Medicaid Managed Care Open Enrollment Extended through Dec. 15
Current Suspected Overdose Deaths in Delaware for 2017: 225
Rita Landgraf, Secretary
Jill Fredel, Director of Communications
302-255-9047, Pager 302-357-7498
Date: October 7, 2011
On Oct. 6, the Delaware Public Health Laboratory confirmed Delaware's first case of tularemia since 2003, in a 45 year-old Kent County man. The man is hospitalized and responding to treatment. Although Delaware has not reported a case of tularemia in eight years, each year an estimated 125 to 150 cases are reported nationwide.
Tularemia is associated with tick bites and is not spread person to person. Domestic cats are very susceptible to tularemia and have been known to transmit the bacteria to humans. Humans can become infected by handling infected animal tissue when hunting or skinning infected rabbits, muskrats and other rodents; by inhaling dust or aerosols contaminated with the bacteria, such as during farming or landscaping activities, especially when tractors or mowers run over an infected animal or carcass. The disease can also be transmitted by drinking untreated water contaminated with the bacteria introduced by animal contact.
Symptoms of tularemia usually appear three to five days after exposure to the bacteria, but can take as long as 14 days. Symptoms may include: sudden fever, chills, headaches, diarrhea, muscle aches, joint pain, dry cough and progressive weakness. People can also develop pneumonia with chest pain, cough and difficulty breathing. Other symptoms of tularemia depend upon how the person was exposed. These symptoms can include ulcers on the skin or in the mouth, swollen and painful lymph glands, swollen and painful eyes and a sore throat.
Anyone exposed to tularemia should be treated as soon as possible since the disease can be fatal. Because the disease is difficult to diagnose, it is important to share with your health care provider any likely exposures, such as tick and deer fly bites, or contact with sick or dead animals. Blood tests and cultures can help confirm the diagnosis. Delaware laboratories and healthcare providers are required to report any diagnosed case of tularemia to the Division of Public Health's Bureau of Epidemiology.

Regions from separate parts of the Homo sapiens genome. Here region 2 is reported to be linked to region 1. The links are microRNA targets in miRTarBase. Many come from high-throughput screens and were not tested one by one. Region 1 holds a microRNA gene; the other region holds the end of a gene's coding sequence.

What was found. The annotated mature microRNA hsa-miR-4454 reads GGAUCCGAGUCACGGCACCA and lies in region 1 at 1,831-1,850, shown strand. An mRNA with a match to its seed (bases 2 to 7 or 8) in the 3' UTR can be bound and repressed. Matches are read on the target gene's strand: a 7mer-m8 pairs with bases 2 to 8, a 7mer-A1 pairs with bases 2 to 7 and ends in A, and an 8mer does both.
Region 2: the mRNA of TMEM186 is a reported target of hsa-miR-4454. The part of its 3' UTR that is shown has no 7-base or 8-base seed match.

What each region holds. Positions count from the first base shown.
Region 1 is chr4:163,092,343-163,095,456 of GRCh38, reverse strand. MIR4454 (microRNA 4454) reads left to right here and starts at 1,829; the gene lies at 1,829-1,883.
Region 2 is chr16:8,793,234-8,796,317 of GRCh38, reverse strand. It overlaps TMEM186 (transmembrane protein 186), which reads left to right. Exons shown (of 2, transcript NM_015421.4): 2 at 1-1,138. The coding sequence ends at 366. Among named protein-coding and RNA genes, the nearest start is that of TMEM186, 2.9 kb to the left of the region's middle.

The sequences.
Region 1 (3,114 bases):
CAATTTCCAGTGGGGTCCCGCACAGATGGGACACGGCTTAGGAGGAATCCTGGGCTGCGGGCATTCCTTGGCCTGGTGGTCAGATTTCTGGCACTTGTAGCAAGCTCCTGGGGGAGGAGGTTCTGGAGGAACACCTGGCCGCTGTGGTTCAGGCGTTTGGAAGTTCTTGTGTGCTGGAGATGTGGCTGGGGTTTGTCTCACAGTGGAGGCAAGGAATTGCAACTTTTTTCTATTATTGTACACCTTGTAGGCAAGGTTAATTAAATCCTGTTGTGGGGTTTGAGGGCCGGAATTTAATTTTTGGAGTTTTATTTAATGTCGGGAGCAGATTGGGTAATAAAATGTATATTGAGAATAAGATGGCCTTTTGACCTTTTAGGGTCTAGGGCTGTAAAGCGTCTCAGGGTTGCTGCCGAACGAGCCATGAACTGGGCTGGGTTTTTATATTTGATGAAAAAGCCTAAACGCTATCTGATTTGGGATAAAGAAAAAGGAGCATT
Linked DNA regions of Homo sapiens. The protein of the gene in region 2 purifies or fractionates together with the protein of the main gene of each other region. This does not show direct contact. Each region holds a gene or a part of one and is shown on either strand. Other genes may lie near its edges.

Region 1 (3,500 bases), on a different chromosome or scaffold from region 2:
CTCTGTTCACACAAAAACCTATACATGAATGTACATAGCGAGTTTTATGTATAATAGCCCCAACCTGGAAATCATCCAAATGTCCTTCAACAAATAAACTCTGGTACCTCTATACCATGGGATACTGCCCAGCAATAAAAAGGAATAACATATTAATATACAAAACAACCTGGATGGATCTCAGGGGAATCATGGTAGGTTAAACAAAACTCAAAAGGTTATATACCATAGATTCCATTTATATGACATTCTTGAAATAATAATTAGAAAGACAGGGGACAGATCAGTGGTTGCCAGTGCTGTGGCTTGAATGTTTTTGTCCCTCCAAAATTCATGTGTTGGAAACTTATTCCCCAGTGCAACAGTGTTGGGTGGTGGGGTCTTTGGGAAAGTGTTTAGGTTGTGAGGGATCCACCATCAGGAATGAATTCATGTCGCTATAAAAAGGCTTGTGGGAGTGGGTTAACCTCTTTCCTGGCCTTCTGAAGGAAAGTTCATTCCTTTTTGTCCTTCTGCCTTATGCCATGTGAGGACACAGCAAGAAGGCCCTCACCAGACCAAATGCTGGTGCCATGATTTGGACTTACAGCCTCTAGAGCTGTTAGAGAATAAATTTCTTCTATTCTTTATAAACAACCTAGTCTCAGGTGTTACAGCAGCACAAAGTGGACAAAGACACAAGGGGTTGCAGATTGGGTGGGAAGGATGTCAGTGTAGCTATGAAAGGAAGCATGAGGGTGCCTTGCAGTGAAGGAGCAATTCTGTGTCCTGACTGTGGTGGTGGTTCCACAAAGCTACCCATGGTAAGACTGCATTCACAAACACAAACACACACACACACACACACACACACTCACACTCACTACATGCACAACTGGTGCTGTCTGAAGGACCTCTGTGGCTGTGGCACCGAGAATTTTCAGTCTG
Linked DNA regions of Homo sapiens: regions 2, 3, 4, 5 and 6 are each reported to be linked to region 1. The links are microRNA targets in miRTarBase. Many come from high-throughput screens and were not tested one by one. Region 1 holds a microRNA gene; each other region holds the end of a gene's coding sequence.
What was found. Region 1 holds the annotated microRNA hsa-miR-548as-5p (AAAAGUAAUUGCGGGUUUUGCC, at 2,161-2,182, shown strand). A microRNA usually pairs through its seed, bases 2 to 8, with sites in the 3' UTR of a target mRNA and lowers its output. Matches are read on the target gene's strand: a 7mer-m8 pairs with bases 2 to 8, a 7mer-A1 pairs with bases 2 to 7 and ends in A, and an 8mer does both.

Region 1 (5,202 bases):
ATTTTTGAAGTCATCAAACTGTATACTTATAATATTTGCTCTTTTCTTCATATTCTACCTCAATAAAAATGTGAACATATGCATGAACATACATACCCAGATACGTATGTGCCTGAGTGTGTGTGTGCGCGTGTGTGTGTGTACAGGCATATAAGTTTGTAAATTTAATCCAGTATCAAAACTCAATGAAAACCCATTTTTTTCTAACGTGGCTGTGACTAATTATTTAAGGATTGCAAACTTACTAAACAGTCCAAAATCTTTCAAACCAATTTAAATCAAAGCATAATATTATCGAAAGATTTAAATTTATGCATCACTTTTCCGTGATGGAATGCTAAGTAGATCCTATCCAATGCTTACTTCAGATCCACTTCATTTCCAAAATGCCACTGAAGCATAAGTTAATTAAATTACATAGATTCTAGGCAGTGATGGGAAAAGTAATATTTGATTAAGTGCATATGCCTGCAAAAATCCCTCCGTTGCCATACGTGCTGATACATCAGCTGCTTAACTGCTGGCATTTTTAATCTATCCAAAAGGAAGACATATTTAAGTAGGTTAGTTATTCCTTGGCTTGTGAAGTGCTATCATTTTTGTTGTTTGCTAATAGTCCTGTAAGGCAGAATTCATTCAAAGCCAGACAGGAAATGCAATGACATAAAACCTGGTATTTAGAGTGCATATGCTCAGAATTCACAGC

"Preventing tick bites is the best way to protect yourself from tularemia," said Dr. Karyl Rattay, DPH director. "Use insect repellent containing DEET on your skin, or treat clothing with repellent containing permethrin, to prevent insect bites." In addition, use care and wear gloves when handling sick or dead animals. Be sure to cook food thoroughly and that your water is from a safe source. Note any change in the behavior of your pets (especially rodents and rabbits) or livestock, and consult a veterinarian if they develop unusual symptoms.
For more information, see www.cdc.gov/tularemia/faq/ or call DPH's Bureau of Epidemiology at 1-888-295-5156.
Delaware Health and Social Services is committed to improving the quality of the lives of Delaware's citizens by promoting health and well-being, fostering self-sufficiency, and protecting vulnerable populations.